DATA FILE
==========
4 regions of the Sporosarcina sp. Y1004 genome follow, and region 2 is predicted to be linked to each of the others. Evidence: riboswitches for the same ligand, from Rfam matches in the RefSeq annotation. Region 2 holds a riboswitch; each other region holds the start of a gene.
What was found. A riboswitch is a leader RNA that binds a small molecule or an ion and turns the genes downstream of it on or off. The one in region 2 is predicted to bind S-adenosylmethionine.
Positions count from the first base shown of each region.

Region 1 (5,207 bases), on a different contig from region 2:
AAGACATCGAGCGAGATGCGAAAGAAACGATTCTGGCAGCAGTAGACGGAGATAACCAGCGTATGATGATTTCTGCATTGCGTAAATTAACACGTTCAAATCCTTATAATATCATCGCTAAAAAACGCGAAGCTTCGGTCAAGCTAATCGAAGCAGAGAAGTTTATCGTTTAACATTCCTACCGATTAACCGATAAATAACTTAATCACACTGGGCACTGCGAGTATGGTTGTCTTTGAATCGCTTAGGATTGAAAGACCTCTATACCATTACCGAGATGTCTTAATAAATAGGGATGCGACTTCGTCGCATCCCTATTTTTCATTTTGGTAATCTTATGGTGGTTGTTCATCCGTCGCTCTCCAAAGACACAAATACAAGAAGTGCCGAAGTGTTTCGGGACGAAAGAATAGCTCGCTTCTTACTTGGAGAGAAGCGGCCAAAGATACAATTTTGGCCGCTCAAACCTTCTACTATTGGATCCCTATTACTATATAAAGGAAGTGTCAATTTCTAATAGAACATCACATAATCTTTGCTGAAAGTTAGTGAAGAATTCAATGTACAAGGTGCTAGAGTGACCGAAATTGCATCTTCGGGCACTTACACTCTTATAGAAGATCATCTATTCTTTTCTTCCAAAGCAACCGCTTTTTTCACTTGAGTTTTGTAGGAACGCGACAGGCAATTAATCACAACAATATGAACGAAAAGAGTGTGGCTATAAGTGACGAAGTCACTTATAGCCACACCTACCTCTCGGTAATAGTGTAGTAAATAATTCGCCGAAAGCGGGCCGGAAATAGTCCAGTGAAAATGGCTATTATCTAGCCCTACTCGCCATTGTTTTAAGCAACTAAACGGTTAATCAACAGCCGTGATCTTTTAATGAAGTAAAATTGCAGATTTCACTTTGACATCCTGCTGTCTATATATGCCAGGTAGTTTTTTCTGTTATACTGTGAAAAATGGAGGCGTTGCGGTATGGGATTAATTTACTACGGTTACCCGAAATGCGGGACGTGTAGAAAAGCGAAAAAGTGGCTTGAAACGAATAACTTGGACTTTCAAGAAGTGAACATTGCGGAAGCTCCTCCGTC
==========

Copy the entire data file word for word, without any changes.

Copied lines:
4 regions of the Sporosarcina sp. Y1004 genome follow, and region 2 is predicted to be linked to each of the others. Evidence: riboswitches for the same ligand, from Rfam matches in the RefSeq annotation. Region 2 holds a riboswitch; each other region holds the start of a gene.
What was found. A riboswitch is a leader RNA that binds a small molecule or an ion and turns the genes downstream of it on or off. The one in region 2 is predicted to bind S-adenosylmethionine.
Positions count from the first base shown of each region.

Region 1 (5,207 bases), on a different contig from region 2:
AAGACATCGAGCGAGATGCGAAAGAAACGATTCTGGCAGCAGTAGACGGAGATAACCAGCGTATGATGATTTCTGCATTGCGTAAATTAACACGTTCAAATCCTTATAATATCATCGCTAAAAAACGCGAAGCTTCGGTCAAGCTAATCGAAGCAGAGAAGTTTATCGTTTAACATTCCTACCGATTAACCGATAAATAACTTAATCACACTGGGCACTGCGAGTATGGTTGTCTTTGAATCGCTTAGGATTGAAAGACCTCTATACCATTACCGAGATGTCTTAATAAATAGGGATGCGACTTCGTCGCATCCCTATTTTTCATTTTGGTAATCTTATGGTGGTTGTTCATCCGTCGCTCTCCAAAGACACAAATACAAGAAGTGCCGAAGTGTTTCGGGACGAAAGAATAGCTCGCTTCTTACTTGGAGAGAAGCGGCCAAAGATACAATTTTGGCCGCTCAAACCTTCTACTATTGGATCCCTATTACTATATAAAGGAAGTGTCAATTTCTAATAGAACATCACATAATCTTTGCTGAAAGTTAGTGAAGAATTCAATGTACAAGGTGCTAGAGTGACCGAAATTGCATCTTCGGGCACTTACACTCTTATAGAAGATCATCTATTCTTTTCTTCCAAAGCAACCGCTTTTTTCACTTGAGTTTTGTAGGAACGCGACAGGCAATTAATCACAACAATATGAACGAAAAGAGTGTGGCTATAAGTGACGAAGTCACTTATAGCCACACCTACCTCTCGGTAATAGTGTAGTAAATAATTCGCCGAAAGCGGGCCGGAAATAGTCCAGTGAAAATGGCTATTATCTAGCCCTACTCGCCATTGTTTTAAGCAACTAAACGGTTAATCAACAGCCGTGATCTTTTAATGAAGTAAAATTGCAGATTTCACTTTGACATCCTGCTGTCTATATATGCCAGGTAGTTTTTTCTGTTATACTGTGAAAAATGGAGGCGTTGCGGTATGGGATTAATTTACTACGGTTACCCGAAATGCGGGACGTGTAGAAAAGCGAAAAAGTGGCTTGAAACGAATAACTTGGACTTTCAAGAAGTGAACATTGCGGAAGCTCCTCCGTC